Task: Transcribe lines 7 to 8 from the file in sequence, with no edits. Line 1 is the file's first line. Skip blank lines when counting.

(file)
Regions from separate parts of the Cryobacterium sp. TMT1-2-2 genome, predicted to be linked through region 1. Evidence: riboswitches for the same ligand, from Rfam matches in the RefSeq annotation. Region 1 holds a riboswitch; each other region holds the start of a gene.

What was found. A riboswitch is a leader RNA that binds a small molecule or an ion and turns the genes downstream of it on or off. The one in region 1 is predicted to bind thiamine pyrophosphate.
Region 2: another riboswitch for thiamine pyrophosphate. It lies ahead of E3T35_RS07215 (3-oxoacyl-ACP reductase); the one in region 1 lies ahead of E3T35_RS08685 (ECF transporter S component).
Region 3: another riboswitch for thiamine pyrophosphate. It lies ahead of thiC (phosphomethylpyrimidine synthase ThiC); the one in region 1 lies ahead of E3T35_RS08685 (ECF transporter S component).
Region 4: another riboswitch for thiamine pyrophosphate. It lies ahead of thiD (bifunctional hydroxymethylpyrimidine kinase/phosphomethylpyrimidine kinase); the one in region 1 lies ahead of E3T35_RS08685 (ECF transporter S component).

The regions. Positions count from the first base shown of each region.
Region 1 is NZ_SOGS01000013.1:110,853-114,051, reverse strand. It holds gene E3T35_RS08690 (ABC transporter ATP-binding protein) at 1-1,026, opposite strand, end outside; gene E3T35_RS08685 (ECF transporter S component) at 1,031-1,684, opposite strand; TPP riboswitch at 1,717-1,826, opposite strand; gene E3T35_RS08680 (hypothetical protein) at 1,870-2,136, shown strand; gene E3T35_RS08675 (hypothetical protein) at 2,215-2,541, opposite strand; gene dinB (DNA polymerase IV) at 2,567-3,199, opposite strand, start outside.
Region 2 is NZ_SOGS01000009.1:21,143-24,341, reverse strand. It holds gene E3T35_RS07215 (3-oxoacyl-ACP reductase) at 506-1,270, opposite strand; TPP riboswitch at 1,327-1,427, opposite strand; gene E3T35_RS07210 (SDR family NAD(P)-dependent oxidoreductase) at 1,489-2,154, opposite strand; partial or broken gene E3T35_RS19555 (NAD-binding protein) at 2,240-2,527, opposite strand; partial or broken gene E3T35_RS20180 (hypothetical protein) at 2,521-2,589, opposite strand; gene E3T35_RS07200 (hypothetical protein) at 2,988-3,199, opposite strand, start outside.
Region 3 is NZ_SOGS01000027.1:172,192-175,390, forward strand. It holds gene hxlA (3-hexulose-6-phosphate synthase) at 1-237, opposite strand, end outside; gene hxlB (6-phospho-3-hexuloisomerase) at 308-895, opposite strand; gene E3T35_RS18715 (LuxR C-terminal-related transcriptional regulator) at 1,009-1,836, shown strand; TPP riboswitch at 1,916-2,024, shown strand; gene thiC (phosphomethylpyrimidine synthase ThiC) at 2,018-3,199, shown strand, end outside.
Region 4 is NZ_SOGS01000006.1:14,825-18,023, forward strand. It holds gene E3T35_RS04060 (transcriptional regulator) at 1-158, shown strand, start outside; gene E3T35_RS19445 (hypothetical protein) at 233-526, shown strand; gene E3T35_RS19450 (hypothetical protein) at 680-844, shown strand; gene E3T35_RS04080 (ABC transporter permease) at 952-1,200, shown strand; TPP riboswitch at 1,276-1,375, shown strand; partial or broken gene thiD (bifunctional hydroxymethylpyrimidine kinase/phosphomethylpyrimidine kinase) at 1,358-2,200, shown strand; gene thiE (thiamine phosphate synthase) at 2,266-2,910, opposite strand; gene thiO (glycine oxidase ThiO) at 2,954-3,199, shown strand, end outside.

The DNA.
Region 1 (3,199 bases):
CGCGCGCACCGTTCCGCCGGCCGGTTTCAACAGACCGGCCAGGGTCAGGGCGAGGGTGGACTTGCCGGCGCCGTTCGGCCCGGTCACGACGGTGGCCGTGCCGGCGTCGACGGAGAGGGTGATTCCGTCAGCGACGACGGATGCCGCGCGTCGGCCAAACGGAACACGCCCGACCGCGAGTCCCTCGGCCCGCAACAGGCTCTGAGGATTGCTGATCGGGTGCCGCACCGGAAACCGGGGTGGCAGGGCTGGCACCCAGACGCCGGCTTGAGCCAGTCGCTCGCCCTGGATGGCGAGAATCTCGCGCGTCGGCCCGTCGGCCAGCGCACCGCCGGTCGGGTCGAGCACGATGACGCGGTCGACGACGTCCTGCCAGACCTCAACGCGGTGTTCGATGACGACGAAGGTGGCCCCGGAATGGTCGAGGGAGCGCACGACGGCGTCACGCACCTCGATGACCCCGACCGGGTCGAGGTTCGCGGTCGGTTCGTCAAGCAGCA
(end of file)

Region 1 is NZ_SOGS01000013.1:110,853-114,051, reverse strand. It holds gene E3T35_RS08690 (ABC transporter ATP-binding protein) at 1-1,026, opposite strand, end outside; gene E3T35_RS08685 (ECF transporter S component) at 1,031-1,684, opposite strand; TPP riboswitch at 1,717-1,826, opposite strand; gene E3T35_RS08680 (hypothetical protein) at 1,870-2,136, shown strand; gene E3T35_RS08675 (hypothetical protein) at 2,215-2,541, opposite strand; gene dinB (DNA polymerase IV) at 2,567-3,199, opposite strand, start outside.
Region 2 is NZ_SOGS01000009.1:21,143-24,341, reverse strand. It holds gene E3T35_RS07215 (3-oxoacyl-ACP reductase) at 506-1,270, opposite strand; TPP riboswitch at 1,327-1,427, opposite strand; gene E3T35_RS07210 (SDR family NAD(P)-dependent oxidoreductase) at 1,489-2,154, opposite strand; partial or broken gene E3T35_RS19555 (NAD-binding protein) at 2,240-2,527, opposite strand; partial or broken gene E3T35_RS20180 (hypothetical protein) at 2,521-2,589, opposite strand; gene E3T35_RS07200 (hypothetical protein) at 2,988-3,199, opposite strand, start outside.